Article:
I was declined by every insurer licensed in my state (pre existing condition). In the last 10 years I have spent about $1000 (out of pocket) on treatment of this condition (one minor surgery and a few biopsies). When recently trying to get a group plan, I was told adding me would affect the rates by between $3,000 and $4,000 per month.

I am in my 30s, do not drink, do not smoke and am not overweight.

They certainly do not use any real world individual analysis to determine fees… $480,000 of premiums in ten years for something I have spent $1,000 on???

In a large group you have what is called composite rating. Basically it’s what you describe, there is simply a price that is charged per employee regardless of age. The only ratings would be employee, employee plus spouse, employee plus children or employee plus spouse and children. With a group that size the individual people’s situation isn’t as much of a factor because the risk is being spread around a lot more.

In small business policies (defined at least in CA as 2-50 employees) we have what is called age-band rating. You have the same definitions as above, plus age bands that determine the rate. The age bands being, 20-29,30-39,40-49,50-54,55-59,60-64 and 65+.

Since you’re talking 10-12 years ago, some small groups were also offered composite rating but that is mostly not the case these days.

Health insurance pricing practices differ considerably by country. In Australia the principle of Community Rating applies to health insurance, and thus the rate charged is the same for all, regardless of age, sex, health status etc.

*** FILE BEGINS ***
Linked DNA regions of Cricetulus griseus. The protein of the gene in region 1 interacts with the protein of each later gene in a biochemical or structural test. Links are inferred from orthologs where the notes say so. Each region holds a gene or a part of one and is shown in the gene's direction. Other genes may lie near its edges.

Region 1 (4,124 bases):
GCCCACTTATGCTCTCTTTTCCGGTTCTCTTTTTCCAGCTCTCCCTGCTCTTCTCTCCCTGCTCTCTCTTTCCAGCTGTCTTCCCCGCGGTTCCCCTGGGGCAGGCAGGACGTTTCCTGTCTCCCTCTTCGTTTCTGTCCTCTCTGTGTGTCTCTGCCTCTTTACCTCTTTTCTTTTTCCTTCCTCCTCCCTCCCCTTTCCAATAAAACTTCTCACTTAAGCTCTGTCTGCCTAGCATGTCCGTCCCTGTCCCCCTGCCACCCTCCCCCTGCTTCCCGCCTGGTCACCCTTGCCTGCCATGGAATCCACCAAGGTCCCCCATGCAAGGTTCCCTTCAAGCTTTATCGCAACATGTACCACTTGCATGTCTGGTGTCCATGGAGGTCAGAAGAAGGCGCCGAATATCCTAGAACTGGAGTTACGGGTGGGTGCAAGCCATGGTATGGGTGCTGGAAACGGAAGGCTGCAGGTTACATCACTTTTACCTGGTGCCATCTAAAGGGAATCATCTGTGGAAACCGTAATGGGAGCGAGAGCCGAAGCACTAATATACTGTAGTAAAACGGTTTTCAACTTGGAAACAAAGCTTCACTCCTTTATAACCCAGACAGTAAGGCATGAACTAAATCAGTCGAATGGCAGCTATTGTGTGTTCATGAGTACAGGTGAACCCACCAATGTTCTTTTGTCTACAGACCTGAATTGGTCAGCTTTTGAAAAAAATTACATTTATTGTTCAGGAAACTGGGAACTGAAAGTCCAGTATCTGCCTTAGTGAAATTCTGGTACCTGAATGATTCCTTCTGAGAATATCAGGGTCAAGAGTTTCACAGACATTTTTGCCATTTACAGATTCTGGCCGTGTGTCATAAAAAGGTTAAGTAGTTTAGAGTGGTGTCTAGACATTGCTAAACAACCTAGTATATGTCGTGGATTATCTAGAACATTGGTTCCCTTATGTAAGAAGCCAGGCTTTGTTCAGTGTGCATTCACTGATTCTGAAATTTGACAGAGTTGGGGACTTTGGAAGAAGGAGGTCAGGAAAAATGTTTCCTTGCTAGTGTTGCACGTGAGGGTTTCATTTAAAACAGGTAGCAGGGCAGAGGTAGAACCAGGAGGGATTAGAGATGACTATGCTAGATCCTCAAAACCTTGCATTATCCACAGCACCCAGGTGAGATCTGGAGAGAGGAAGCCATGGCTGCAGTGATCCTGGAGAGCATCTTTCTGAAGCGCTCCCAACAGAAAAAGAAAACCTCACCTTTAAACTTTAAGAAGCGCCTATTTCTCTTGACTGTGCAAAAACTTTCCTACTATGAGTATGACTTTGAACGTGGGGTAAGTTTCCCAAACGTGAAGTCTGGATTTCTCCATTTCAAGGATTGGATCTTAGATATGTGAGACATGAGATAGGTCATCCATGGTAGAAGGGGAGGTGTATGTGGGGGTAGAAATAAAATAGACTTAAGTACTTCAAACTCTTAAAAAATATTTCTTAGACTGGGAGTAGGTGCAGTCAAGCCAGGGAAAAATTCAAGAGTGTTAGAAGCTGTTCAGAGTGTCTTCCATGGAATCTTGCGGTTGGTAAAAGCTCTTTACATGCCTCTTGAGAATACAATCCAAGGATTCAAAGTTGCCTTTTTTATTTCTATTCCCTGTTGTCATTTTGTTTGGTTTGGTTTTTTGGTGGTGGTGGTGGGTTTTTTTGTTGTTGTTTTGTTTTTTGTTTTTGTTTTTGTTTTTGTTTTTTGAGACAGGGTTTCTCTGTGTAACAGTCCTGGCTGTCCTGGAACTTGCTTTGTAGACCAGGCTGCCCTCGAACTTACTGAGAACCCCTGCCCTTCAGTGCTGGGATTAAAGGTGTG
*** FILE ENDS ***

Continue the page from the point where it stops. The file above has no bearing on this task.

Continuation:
So why not just consider everyone insured by the insurance company to be a group of say 5 million?

Because some insurance companies discovered that if you exclude the customers with the potential for high medical expenses, you can charge less than the insurance companies who don’t exclude higher risks.

It’s a race to the bottom; the most successful company will get paid premiums from people with very little risk of illness. Everybody else can go fuck themselves.

I honestly don’t know why the insurance companies oppose the public option; it would soak up all the riskiest customers who have all been turned down by private insurance the way Medicare did, and leave the young healthy ones for them to suck dry.

It would be a similar principle to auto insurance, home insurance, loans, etc. You could ask the same question about a bank. Why don’t the charge the same interest rate to everyone and consider all of the loans the same risk pool?

Although to some degree, everyone is considered to be in a big pool. There is a ‘base’ rate. That base rate is then raised for higher risk groups (very small companies, older people, families) and lowered some for others (large companies, young people).

Side tidbit; One of the quirks of the rating system is that someone in their 40’s with kids will usually pay a little less than someone in their 30’s with kids. I’m not an actuary so this is a guess, but it’s probably because someone in their 40’s has older kids and is less likely to be a risk with childhood illnesses and injuries.

I suspect they are also less likely to get pregnant; which, judging from my better half’s twice-a-week OB plus weekly perinatologist and twice-monthly hematologist visits can be damned expensive.